Chambers, a retired Boeing computer programmer, started volunteering as a math tutor in one of WIN’s education programs, teaching algebra and geometry. Along the way, he learned more about domestic abuse and how it affects survivors.

In what Schmidt calls “his patient, kind, respectful manner,” he started earning their trust, a connection he doesn’t take lightly. For some women, Chambers knows, he’s likely the first male figure who’s given them the respect they deserve.

In a gesture of support and to model what a healthy relationship looks like, he and his wife, Carolyn, take WIN clients out to lunch. The women take heart that a good relationship can last, like the Chambers’ 45-year marriage. He holds open doors, helps them get out of a coat, helps them get seated – the kind of chivalrous behavior they’re likely not used to, but those are a few things he thinks a gentleman should do for a woman.

Schmidt estimates he’s impacted more than 100 women through the years. He’s developed deeper, fatherly-like relationships with about a handful of women, the ones he calls his “bonus daughters.” He was on the front row at a commencement ceremony when one earned a college degree with honors. He walked another down the aisle at her wedding. Both events moved him to tears, he said.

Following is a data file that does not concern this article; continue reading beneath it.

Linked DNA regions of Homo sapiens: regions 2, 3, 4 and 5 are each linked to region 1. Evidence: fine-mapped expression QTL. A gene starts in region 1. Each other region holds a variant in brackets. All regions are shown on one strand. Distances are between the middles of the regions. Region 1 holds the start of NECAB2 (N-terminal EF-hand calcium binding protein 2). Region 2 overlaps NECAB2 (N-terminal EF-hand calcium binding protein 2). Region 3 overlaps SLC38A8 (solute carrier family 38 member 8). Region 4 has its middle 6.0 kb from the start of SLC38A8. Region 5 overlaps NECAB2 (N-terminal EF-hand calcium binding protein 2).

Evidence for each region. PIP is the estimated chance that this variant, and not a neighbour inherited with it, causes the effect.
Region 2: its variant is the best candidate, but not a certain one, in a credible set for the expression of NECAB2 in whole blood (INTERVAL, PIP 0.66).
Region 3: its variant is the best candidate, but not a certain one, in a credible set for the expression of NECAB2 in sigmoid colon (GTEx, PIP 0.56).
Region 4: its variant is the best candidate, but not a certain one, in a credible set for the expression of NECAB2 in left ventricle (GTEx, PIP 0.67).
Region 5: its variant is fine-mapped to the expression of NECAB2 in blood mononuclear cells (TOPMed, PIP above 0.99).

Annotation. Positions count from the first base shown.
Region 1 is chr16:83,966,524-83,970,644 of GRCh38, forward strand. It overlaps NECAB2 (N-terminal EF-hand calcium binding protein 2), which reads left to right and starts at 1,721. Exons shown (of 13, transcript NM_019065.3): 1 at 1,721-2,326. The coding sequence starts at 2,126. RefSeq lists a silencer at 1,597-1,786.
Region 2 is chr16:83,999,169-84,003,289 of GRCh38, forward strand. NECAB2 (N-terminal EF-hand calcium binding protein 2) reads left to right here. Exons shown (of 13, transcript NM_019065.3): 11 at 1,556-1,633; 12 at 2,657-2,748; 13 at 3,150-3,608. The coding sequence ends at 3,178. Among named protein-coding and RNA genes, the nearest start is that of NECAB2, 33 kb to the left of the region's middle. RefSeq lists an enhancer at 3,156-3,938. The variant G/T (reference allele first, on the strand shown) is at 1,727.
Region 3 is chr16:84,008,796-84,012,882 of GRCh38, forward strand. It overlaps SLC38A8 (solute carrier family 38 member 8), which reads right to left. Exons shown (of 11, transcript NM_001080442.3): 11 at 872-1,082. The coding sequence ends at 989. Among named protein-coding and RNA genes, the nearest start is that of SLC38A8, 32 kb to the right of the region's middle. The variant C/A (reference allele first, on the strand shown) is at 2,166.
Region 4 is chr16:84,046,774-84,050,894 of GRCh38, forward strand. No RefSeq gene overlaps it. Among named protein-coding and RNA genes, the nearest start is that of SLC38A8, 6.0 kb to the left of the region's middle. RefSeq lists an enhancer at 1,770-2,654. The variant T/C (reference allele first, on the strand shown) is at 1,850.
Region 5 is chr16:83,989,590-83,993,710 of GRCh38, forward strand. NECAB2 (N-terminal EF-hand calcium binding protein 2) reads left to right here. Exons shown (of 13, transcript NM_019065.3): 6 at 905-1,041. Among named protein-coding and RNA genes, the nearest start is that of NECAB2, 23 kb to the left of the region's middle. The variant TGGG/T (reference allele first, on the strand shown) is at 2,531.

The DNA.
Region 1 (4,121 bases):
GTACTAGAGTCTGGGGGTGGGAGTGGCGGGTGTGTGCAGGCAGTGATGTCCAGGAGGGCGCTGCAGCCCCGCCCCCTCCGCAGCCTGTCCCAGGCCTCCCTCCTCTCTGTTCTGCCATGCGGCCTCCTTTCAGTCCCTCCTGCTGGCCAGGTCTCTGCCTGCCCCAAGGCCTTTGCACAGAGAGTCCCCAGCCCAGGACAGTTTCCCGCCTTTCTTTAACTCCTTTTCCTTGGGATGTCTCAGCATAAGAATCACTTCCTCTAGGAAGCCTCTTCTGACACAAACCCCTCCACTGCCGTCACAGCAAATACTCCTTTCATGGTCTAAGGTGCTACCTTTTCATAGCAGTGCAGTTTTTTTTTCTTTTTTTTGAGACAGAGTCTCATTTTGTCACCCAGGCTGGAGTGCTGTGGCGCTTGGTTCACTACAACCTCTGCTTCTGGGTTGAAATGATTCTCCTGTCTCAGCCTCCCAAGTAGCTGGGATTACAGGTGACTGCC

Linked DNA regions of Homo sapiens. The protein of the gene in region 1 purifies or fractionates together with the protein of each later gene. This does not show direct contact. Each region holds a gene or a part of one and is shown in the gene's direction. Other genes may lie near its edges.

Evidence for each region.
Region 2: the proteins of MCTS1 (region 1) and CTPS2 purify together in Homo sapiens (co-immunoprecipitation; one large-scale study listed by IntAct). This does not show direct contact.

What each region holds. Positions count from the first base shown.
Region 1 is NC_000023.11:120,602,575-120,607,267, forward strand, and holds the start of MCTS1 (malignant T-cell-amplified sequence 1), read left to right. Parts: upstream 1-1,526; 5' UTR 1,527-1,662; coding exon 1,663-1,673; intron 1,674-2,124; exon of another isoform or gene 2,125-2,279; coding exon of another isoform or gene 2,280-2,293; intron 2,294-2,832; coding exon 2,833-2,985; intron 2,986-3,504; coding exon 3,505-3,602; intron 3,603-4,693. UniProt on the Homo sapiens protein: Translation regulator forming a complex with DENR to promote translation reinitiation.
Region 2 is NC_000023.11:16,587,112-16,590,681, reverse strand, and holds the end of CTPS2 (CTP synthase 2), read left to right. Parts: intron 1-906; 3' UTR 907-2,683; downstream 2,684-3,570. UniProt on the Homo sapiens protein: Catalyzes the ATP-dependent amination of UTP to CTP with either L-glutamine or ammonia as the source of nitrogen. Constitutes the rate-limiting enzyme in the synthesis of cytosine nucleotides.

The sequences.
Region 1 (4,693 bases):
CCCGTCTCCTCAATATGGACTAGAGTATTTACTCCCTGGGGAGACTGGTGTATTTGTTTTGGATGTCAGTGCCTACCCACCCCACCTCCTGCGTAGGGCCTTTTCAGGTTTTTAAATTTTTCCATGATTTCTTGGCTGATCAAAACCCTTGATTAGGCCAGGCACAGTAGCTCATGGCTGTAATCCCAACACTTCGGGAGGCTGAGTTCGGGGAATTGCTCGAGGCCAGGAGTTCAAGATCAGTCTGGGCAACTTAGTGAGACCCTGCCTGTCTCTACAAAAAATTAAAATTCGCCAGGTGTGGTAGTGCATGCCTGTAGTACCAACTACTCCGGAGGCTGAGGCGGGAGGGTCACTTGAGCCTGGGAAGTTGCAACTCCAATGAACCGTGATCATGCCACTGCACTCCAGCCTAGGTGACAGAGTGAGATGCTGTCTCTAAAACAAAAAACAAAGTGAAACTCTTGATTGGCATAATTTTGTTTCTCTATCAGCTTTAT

While he still helps tutor anyone who needs math skills, Chambers also picks up weekly food donations for WIN clients from a local church, helps as a handyman around the office and tells clients he’s ready to provide a listening ear if they need it.

“I’m of the feeling that those of us who are blessed have an obligation to help those who need our help,” said Chambers.

To find out more about WIN programs and how to volunteer, visit wichitawin.org.

Everyday Heroes: Helping babies survive

Cari Schmidt

By Amy Geiszler-Jones

More babies in Sedgwick County are surviving their first year of life, and Cari Schmidt with the University of Kansas School of Medicine-Wichita wants to keep that trend going.

Schmidt is the leader of Baby Talk, a local initiative in which nurses teach moms, dads and other caregivers about safe sleeping for infants to reduce the occurrence of Sudden Infant Death Syndrome or other sleep-related deaths, like suffocation when bed-sharing with adults. In 2015, the infant mortality rate in Sedgwick County was 8.1 per 1,000 live births, far worse than the state’s average of 6.1. In 2017, the latest year data is available, the county’s rate fell to 6.9, compared to the state’s rate that remained 6.1.

In public health circles, infant mortality rates are an indicator of a population’s health.

Baby Talk has been successful because the free community-wide program includes health care professionals working together to make a difference, said Schmidt. who is director of research and associate professor in the medical school’s pediatrics department. Her five-member staff and the health care professionals who coordinate and teach the classes “have really put their heart into helping these moms,” she said.